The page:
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Recycling at home

When I was 12 years old I was keen on all sorts of ‘saving the world’ tactics. Being a vego was one of them, rescuing battery hens another, as was regularly writing to government to state my concerns for the nation.

Recycling though, was a passion and it ran deep. I couldn’t understand why our country was not doing more. Sure, they had a refund system for bottles collected but that was pretty much it.

My school on the other hand, was the inspiration for my new found obsession. They recycled everything and had different bins for each material: food, paper, plastics and aluminum. They were way ahead of their time and I embraced it wholeheartedly.

I decided to implement the same techniques at home, so off I went and made makeshift bins out of cardboard and an airtight plastic bin for the compost. My family members were not too pleased about the extra sorting they now had to implement and my brother rejected the idea as a waste of time.

“One person isn’t going to make a difference”, he said and this quote has stuck with me for years.

Frustrated, I released an angry diatribe about his feeble attitude towards the environment and that it was this kind of thinking that got us into this mess and that yes, indeed, one person can make a difference! Ahh… to be young and passionate!

I don’t blame him for not wanting to participate as I was a little psycho about it (separating teabags into compost/paper/aluminum!) and it did seem like a very small contribution when the world itself so mammoth.

Thankfully, the attitude to recycling has progressed throughout the years and I believe that many people adopt the “one person can make a difference” approach. Where I live, the local council has a bin system in place that differentiates between compost (grass clippings etc), paper (paper/cardboard/cereal boxes), glass (aluminum/glass bottles/tin cans) and regular trash by the color of the bins lids. It is a fantastic, easy operating system which eliminates any excuses to not do your bit. There is, of course, still some opposition to recycling which is usually associated with costs involved.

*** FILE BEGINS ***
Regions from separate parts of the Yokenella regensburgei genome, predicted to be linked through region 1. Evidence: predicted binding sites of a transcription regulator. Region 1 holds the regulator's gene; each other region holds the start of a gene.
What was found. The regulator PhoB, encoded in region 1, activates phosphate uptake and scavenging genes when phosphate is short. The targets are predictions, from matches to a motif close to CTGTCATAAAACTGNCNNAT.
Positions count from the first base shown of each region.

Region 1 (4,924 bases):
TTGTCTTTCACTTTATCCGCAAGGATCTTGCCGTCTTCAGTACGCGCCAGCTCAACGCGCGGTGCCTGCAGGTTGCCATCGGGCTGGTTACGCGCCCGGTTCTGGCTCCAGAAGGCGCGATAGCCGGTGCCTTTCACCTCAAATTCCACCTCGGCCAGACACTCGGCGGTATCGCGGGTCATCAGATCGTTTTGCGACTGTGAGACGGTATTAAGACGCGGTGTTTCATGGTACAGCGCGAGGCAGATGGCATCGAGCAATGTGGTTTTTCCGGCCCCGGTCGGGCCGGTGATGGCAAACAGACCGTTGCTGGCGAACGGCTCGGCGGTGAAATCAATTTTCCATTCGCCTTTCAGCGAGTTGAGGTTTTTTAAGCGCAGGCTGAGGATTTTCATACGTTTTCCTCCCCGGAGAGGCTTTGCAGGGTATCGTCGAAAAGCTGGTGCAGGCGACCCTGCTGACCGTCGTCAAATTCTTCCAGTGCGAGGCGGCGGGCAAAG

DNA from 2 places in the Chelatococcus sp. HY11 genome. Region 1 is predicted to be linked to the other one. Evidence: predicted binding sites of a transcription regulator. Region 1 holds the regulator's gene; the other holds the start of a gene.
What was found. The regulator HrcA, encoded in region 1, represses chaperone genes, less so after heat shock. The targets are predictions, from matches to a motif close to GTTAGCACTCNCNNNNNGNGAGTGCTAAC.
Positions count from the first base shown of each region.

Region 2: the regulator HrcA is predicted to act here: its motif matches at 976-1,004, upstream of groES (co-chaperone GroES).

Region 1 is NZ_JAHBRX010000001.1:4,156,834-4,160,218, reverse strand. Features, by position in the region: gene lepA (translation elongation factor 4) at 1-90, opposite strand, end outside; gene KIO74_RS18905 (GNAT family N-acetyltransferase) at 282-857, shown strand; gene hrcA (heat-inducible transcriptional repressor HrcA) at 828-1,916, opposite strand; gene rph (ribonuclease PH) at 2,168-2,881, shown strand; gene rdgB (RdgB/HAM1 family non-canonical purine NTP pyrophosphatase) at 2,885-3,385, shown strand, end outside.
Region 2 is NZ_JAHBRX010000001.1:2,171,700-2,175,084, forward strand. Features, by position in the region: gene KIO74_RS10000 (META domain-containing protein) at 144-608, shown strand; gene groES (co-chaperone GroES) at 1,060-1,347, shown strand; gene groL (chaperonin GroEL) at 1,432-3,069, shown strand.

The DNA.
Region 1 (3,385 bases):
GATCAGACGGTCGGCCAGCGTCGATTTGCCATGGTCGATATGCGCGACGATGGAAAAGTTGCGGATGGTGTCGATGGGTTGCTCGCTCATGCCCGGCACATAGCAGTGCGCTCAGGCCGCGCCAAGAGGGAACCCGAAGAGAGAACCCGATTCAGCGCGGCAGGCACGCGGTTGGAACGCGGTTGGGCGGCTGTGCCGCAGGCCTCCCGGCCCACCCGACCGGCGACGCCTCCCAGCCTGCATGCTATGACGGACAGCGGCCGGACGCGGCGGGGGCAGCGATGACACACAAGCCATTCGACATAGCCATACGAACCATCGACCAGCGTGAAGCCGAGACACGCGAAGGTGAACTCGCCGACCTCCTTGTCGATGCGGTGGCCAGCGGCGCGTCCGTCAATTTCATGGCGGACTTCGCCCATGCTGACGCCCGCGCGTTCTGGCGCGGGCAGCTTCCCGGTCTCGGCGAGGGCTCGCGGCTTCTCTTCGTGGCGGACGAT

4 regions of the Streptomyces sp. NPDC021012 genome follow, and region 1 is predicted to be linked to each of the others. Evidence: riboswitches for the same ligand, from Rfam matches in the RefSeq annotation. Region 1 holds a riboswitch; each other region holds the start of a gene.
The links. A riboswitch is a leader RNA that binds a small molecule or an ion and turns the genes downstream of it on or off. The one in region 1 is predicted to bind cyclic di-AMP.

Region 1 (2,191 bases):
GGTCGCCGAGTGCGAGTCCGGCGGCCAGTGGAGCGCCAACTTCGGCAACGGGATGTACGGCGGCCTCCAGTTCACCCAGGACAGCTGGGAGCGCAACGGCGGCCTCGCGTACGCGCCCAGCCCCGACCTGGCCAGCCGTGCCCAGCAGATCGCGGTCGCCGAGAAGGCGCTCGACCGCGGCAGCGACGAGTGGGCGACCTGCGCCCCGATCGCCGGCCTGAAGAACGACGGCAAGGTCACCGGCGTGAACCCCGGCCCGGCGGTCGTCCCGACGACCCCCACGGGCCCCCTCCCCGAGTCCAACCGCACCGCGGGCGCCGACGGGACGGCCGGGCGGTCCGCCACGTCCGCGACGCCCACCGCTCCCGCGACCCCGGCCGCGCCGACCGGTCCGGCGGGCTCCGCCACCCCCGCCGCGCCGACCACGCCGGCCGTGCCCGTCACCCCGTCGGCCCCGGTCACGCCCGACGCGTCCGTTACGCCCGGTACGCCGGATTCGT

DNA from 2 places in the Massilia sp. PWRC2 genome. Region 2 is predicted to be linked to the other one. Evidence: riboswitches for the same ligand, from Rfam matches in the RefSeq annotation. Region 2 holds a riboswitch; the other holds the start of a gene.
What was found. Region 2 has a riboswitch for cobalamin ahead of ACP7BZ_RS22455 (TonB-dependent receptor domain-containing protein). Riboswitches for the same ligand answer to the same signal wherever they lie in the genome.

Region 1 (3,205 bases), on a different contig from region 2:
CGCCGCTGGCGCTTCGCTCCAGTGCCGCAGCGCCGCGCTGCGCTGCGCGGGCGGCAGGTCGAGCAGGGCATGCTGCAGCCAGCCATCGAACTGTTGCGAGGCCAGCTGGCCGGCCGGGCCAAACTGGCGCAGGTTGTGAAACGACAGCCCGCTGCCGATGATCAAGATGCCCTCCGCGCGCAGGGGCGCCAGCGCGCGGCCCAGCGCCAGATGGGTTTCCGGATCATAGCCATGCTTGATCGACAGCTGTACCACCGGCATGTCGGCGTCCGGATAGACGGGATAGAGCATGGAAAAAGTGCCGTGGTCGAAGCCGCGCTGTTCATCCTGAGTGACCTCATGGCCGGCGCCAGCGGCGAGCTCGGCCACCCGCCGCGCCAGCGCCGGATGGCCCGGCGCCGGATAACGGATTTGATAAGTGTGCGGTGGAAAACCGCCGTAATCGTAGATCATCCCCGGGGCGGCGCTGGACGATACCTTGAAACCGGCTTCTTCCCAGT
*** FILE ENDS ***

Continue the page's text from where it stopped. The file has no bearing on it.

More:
Surely, the long-term benefits of recycling outweigh monetary expenditure. The argument that recycling is not efficient is naive to me as you just have to look at the enormous benefits. The most important being the reduction of landfill, production and energy costs, greenhouse gases and safer distribution or eradication of toxic material entering the environment.

If every single person did their tiny bit, I think we can make a prodigious difference if not for ourselves then for the future inhabitants of the Earth. I don’t care what anybody says!

If you want to do your bit then I would suggest looking at your home state’s recycling programs as every country and state differs. Also, writing letters to environment ministers or your local council with suggestions for recycling can inform the government of your concerns and hopefully propel change.

Some tips on reducing, reusing and recycling:

  • Purchase items manufactured with recycled products which ensures the ongoing demand for recycled materials
  • Contrary to popular belief, plastic bags do not go in the plastic recycling. They do not break down so try to remember to take a reusable shopping bag to the shops
  • Reuse items around the house such as rags and wipes, empty jars and mugs, party decorations, and gift wrap
  • Use food scraps, yard trimmings, and other organic waste to create a compost pile. Compost is a rich soil amendment that can help increase water retention, decrease erosion, and replace chemical fertilizers
  • Conserve water. Use barrels to collect rain water and use it to water plants
  • Choose products that are reusable, rechargeable or recyclable rather than disposable
  • Buy products in concentrate, bulk, and in refillable containers
  • Donate unwanted goods to not-for-profit organizations
  • Use natural cleaning products to reduce the chemicals and chemical waste in your home
  • Do not deposit or sweep waste materials into the gutter. Paint, oil, litter, grass clippings, tree leaves or anything else in the gutter will pollute our waterways and end up in the ocean
  • Many schools reuse text books to save money and reduce waste. Share your used books with friends, relatives, or younger schoolchildren

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